- Pay US tax on your worldwide income for the next 10 years after you expatriate, provided that, during a given year:
- You were physically present in the United States for over 30 days.
- You were physically present in the United States for over 60 days, if you were working for an employer in the US.
The IRS will continue to treat you like a US citizen or long-term resident until you have provided notice of your expatriation to both the IRS and either (1) the Secretary of the Department of State (if you were a citizen) or (2) the Department of Homeland Security (if you were a long-term resident). In other words, you are required to file Form 8854.
On or After June 16, 2008
If you expatriated on or after June 16, 2008, you are considered to be a “covered expatriate” if any of the three following statements are true:
- On the day you expatriated, your net worth was $2,000,000 or greater.
- You failed to certify, via Form 8854, that you complied with all tax requirements dating back five years prior to your expatriation.
- For the five years preceding your expatriation, your annual net income tax, on average, surpassed the following totals:
- $145,000 for 2009
- $145,000 for 2010
- $147,000 for 2011
- $151,000 for 2012
- $155,000 for 2013
- $157,000 for 2014
(Note that, unusually, the total does not change from 2009 to 2010.)
As stated on the IRS’ Instructions for Form 8854, as a covered expatriate, with a few exceptions “you are subject to income tax on the net unrealized gain in your property as if the property had been sold for its fair market value on the day before your expatriation date.” This is reflected by IRC Section 877A(a)(1), which states, “All property of a covered expatriate shall be treated as sold on the day before the expatriation date for its fair market value.” This is known as the mark-to-market tax.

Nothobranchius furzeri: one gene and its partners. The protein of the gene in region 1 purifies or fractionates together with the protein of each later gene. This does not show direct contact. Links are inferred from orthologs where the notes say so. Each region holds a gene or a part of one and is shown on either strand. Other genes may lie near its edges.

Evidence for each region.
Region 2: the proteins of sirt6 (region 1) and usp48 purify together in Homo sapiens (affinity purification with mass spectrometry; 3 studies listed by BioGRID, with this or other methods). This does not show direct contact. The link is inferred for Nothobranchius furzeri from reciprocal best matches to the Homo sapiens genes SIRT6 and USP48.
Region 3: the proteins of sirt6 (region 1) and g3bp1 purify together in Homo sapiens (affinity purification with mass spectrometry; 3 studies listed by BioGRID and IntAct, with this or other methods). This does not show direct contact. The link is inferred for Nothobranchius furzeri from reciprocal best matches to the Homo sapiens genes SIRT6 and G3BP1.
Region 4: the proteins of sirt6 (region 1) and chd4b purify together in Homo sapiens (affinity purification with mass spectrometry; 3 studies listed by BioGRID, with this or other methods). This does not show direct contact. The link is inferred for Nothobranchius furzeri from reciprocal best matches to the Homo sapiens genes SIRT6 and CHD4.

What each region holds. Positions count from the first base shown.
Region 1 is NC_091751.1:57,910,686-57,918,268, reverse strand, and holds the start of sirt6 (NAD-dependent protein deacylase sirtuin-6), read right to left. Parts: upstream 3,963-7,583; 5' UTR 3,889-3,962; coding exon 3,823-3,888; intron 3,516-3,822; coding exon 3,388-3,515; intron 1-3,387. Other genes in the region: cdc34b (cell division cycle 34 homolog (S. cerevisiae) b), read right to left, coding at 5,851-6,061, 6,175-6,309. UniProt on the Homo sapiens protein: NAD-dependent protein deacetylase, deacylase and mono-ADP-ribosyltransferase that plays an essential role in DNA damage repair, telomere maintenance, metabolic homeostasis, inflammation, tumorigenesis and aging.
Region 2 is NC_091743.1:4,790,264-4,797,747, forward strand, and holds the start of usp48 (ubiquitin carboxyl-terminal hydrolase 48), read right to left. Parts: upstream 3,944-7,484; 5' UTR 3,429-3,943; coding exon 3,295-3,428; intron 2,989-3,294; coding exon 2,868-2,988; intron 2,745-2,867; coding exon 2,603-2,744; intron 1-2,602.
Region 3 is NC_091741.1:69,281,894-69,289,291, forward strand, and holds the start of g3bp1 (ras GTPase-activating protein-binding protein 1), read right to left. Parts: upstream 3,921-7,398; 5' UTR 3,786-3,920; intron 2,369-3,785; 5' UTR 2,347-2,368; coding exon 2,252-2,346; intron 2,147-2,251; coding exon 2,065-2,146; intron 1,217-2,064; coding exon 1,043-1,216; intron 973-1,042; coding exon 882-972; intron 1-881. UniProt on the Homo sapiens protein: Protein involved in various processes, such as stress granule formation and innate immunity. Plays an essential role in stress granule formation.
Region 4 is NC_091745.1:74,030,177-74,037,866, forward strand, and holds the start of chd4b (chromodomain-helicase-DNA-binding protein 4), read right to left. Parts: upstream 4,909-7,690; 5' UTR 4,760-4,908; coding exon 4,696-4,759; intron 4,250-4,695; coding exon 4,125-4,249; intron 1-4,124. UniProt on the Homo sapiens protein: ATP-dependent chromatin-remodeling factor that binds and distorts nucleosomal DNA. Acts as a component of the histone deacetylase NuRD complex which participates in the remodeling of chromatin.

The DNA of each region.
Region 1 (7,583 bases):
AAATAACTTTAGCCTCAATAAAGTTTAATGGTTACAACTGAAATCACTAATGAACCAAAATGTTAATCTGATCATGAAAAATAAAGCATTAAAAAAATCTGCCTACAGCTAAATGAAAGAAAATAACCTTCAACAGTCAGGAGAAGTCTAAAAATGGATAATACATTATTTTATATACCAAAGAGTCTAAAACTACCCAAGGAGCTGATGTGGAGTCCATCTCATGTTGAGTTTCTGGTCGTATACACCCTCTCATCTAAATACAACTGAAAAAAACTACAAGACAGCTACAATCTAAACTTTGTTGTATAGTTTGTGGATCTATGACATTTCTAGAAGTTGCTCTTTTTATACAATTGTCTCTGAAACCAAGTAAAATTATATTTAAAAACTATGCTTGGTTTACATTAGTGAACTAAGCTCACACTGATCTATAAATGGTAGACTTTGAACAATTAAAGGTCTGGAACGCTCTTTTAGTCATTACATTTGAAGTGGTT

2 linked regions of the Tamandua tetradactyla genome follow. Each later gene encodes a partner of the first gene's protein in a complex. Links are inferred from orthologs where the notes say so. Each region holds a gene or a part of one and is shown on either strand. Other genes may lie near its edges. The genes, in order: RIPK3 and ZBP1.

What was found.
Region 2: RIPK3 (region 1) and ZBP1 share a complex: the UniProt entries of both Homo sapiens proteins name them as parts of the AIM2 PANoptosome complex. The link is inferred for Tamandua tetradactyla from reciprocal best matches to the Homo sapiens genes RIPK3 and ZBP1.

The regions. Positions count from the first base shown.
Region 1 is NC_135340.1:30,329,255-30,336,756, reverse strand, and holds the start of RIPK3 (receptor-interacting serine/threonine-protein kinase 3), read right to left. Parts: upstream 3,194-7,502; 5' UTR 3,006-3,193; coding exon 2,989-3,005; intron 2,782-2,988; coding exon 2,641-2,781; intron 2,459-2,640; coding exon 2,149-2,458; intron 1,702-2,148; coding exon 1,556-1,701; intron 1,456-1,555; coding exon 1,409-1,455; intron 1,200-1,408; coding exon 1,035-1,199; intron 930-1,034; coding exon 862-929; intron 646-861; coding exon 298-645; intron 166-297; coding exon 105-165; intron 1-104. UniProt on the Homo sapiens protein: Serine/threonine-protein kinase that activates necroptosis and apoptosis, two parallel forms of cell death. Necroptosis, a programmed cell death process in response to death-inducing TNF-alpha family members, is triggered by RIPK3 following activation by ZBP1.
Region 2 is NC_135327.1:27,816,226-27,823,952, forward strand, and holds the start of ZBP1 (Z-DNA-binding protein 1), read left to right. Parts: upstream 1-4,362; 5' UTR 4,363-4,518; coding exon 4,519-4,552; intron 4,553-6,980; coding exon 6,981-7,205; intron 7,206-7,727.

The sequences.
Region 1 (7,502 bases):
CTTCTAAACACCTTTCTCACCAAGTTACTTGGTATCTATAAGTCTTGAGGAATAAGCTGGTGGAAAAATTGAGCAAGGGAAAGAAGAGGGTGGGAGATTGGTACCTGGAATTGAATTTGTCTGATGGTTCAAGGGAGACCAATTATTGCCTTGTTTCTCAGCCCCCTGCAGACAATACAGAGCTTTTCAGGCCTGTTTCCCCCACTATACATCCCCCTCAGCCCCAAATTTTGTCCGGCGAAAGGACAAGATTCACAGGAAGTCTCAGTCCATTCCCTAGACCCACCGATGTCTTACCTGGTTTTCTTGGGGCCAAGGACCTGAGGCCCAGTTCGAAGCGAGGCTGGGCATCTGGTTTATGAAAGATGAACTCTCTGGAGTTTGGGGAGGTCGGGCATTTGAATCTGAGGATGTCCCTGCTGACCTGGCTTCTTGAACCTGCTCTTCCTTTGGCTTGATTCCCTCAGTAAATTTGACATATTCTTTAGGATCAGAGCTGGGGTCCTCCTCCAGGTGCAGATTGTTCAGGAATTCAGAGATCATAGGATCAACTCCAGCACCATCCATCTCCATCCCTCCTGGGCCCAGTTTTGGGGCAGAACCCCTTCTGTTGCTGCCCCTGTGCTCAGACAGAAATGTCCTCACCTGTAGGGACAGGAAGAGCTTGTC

As a covered expatriate, you should also be forewarned that any US citizen who receives a gift or inheritance from you may be very heavily taxed — generally at a rate of 40%.
Regardless of which of the above three categories you belong to, the penalties for failure to file Form 8854 can be severe. Willful failure to file this form constitutes a violation of IRC Section 6039G (“Information on individuals losing United States citizenship”), and accordingly, may be penalized with a hefty fine of up to $10,000. Of course, a complete failure to file isn’t necessary to trigger massive civil penalties: you can also be fined with the $10,000 penalty for filing the form with inaccurate or incomplete information.
Expatriation taxes are extremely complex — and the penalties for noncompliance can be devastating. As a taxpayer, it is in your best financial interests to work with a knowledgeable CPA who has experience handling international tax matters, like Ted Kleinman. To start discussing your situation with Ted in a free and private consultation, call US Tax Help today at (800) 810-9312.